It is for the good of the great cause to know that Wagner prohibited the representation of his Parsifal anywhere other than the marvelous theater of Bayreuth…
We already stated with much assertion that after the legal terms were dissolved, Parsifal was known in all of the theaters of Europe…
Regarding the truth, we must be very frank. Indeed, it is lamentable that the widow and son of Wagner, along with other German musicians, wanted to modify the law in relation with the intellectual property, with the evident purpose of limiting the representation of Parsifal exclusively to the old theater of Bayreuth… It is clear that these sincerely mistaken ones did not attain their aforementioned purpose. It is unquestionable that pain for some is happiness for others. The failure of these well intentioned people had formidable international repercussions among the public of Europe, who were not deprived of knowing this great work.
The magnum works cannot be limited neither in the space nor in time… It is absurd to try to hide the sun with a finger…
It has been milled around that this aforementioned work was sung before 1914 in the Metropolitan Theater of New York. For having done so, this company jumped above all kinds of legal obstacles.
It is pathetic, clear, and definite, that such a company paid the fine with infinite pleasure, since it is obvious that they received a substantial profit.
Nonetheless…! Bless my soul, oh God! Perchance, did not the same thing happen in Monte Carlo? The whole world knows that they wanted to present this sacred poem. Unfortunately, because of the threats of Wagner’s widow and son, the work only could be sung in a function at a banquet.
We are now going to transcribe with great care a journalistic article, that is indeed, very interesting:
This matter about Parsifal emerged in the mind of Wagner in 1845; yet, he did not start to work on the poem until the spring of 1857. He interrupted it many times, until finally finishing it on February 23, 1877.
Long before concluding with the book, he composed some musical pieces, the first ones in 1857. However, indeed, he did not start to work seriously on the score until the autumn of 1877, that is to say, the same year in which he wrote the last phrase of the poem.
The work was definitively finished January 13, 1882, a little while after the preparations for its feature presentation began. So, once this was already very well rehearsed, Parsifal was featured July 26, 1882 in the theater of Bayreuth.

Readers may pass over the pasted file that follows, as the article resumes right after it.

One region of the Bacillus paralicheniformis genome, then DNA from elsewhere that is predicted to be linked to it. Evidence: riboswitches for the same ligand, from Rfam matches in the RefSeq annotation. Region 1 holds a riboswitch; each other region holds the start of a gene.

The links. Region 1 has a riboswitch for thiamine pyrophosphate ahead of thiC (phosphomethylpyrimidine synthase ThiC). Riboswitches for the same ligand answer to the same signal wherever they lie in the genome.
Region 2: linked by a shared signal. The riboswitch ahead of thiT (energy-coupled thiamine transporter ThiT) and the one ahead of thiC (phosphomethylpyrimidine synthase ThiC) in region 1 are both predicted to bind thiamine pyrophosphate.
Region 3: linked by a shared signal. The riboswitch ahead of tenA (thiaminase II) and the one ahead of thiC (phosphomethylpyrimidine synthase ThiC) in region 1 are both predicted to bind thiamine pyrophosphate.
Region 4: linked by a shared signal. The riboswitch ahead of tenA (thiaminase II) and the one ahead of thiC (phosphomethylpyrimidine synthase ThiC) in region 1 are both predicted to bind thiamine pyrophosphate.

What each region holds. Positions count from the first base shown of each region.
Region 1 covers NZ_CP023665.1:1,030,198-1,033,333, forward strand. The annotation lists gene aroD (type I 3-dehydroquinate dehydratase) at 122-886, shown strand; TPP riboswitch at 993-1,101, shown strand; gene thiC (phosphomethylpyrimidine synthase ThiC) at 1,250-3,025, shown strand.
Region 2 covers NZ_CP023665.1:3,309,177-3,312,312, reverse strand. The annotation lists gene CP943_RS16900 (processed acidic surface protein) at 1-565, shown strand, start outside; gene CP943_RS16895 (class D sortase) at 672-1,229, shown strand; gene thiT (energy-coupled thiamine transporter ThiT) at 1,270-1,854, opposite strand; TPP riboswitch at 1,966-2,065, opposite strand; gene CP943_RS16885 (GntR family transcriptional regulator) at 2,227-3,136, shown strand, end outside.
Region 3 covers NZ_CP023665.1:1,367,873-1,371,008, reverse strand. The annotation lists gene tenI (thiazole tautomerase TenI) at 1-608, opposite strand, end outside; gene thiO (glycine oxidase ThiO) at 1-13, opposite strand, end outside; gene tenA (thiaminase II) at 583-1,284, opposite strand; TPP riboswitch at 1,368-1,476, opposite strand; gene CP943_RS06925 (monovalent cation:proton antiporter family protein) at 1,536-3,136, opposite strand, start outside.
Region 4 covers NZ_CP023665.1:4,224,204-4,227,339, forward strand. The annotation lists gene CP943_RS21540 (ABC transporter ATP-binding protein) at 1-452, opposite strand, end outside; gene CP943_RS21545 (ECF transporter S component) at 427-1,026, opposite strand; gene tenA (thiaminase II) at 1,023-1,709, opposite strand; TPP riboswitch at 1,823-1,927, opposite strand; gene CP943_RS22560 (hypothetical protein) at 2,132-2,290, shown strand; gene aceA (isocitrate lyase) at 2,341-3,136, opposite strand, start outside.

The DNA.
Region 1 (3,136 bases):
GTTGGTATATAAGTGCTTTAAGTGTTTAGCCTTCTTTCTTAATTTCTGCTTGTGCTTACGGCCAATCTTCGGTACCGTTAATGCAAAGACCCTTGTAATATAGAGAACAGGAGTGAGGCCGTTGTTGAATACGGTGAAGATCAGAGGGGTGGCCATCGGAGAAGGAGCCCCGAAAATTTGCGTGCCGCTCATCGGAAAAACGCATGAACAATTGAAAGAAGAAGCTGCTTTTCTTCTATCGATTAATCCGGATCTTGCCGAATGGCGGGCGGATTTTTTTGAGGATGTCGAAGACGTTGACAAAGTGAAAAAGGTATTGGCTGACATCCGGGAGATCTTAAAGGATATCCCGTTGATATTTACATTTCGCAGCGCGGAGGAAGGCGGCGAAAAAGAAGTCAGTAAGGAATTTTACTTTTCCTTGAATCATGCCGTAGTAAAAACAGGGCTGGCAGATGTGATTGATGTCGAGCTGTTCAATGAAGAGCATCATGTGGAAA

Parsifal became an enormous success, provoking tears from that genius who was so accustomed to challenge.
The excited Wagner enthusiastically hugged Materna and Scaria, who interpreted the roles of Kundry and Gurnemanz, respectively. He also hugged the great Maestro Hermann Levi, who conducted the orchestra and who we met and applauded twelve or fourteen years ago in Madrid, in those famous concertos of Prince Alphonso, within which there were so many eminent German conductors.
When speaking about this, it is best to dedicate a memory of admiration and sympathy to the great Maestro Mancinelli, the one who, indeed, brought the duck with golden eggs, that is to say, the one who gave us the way in order to know almost the whole of Wagner and the one who organized great concertos.
The auditions of that opera season under the direction of Mancinelli constitute a memorable epoch for the history of the development of the lyrical art in Spain.
Wagner survived approximately only six months after his great triumph, Parsifal.
A little while after the feature presentation of Parsifal, the Master went to Venice for winter, as he had the custom of doing since 1879. Suddenly, in an unexpected way, he passed away February 13, 1883, at the side of his wife, Cosima Liszt (daughter of the famous musician with the same family name) and of his friend Joukowsky.
Two day after, the mortal remains of the glorious creator of the lyrical drama were transported to Bayreuth, where now they are resting in the garden of the small house of Wahnfried, under a marble stone without ornament or any inscription.
Samael Aun Weor
His name is Hebrew סמאל און ואור, and is pronounced “sam-ayel on vay-or.” You may not have heard of him, but Samael Aun Weor changed the world. In 1950, in his first two books, he was the first person to reveal the esoteric secret about sex that was hidden in all the world’s great religions, and for that, accused of “healing the ill,” he was put in prison. Nevertheless, he did not stop. Between 1950 and 1977 he wrote sixty books, and inspired millions of people across the entire span of Latin America. A true example of compassion and selflessness, he dedicated his life to helping others.